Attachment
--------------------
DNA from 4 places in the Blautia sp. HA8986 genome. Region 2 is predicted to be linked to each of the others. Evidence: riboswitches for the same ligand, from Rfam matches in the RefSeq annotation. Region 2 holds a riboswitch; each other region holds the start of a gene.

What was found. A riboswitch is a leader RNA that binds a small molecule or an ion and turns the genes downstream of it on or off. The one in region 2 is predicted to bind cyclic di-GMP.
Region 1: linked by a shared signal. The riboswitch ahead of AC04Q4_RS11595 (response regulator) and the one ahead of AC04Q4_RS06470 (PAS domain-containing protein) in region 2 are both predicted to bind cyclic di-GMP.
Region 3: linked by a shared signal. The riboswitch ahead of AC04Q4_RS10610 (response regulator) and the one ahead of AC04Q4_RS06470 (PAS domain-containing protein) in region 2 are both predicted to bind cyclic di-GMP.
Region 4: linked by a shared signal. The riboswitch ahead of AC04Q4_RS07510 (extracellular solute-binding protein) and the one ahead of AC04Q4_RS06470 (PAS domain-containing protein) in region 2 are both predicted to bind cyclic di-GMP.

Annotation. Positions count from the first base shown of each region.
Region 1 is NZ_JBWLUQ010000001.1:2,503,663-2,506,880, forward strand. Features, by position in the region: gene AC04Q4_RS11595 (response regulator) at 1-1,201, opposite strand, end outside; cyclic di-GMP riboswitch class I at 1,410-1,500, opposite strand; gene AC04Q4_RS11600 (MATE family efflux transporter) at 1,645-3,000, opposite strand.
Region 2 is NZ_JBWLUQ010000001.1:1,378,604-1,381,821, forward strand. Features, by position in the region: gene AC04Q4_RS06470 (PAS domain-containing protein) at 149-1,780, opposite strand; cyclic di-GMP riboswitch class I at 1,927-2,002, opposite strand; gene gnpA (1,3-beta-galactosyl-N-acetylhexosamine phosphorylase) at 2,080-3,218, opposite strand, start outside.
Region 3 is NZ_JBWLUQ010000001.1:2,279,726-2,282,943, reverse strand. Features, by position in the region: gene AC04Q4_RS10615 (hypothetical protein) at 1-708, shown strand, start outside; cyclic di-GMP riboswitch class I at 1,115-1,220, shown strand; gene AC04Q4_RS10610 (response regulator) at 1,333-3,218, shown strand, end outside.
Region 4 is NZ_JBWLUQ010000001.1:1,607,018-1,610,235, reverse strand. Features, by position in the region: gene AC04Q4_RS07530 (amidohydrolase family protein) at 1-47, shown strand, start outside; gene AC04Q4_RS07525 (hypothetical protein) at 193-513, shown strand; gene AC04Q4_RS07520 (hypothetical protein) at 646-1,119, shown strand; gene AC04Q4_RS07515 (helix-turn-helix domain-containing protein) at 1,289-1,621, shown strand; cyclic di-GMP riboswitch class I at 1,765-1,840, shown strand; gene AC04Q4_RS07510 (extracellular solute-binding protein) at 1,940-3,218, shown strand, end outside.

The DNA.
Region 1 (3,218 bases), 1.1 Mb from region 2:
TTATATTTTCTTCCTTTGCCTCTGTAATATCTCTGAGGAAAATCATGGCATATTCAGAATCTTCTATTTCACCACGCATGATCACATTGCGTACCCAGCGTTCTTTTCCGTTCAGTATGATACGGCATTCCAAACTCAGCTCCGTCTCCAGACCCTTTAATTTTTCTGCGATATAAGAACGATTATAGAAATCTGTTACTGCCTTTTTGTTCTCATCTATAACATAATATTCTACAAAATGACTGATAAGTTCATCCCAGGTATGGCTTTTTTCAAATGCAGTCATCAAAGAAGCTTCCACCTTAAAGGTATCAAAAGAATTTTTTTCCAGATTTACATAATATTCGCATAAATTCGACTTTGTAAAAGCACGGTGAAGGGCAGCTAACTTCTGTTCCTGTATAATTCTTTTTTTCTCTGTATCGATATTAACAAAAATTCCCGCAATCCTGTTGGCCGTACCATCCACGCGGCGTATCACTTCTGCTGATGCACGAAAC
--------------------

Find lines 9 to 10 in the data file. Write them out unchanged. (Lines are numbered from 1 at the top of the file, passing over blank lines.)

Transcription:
Region 3 is NZ_JBWLUQ010000001.1:2,279,726-2,282,943, reverse strand. Features, by position in the region: gene AC04Q4_RS10615 (hypothetical protein) at 1-708, shown strand, start outside; cyclic di-GMP riboswitch class I at 1,115-1,220, shown strand; gene AC04Q4_RS10610 (response regulator) at 1,333-3,218, shown strand, end outside.
Region 4 is NZ_JBWLUQ010000001.1:1,607,018-1,610,235, reverse strand. Features, by position in the region: gene AC04Q4_RS07530 (amidohydrolase family protein) at 1-47, shown strand, start outside; gene AC04Q4_RS07525 (hypothetical protein) at 193-513, shown strand; gene AC04Q4_RS07520 (hypothetical protein) at 646-1,119, shown strand; gene AC04Q4_RS07515 (helix-turn-helix domain-containing protein) at 1,289-1,621, shown strand; cyclic di-GMP riboswitch class I at 1,765-1,840, shown strand; gene AC04Q4_RS07510 (extracellular solute-binding protein) at 1,940-3,218, shown strand, end outside.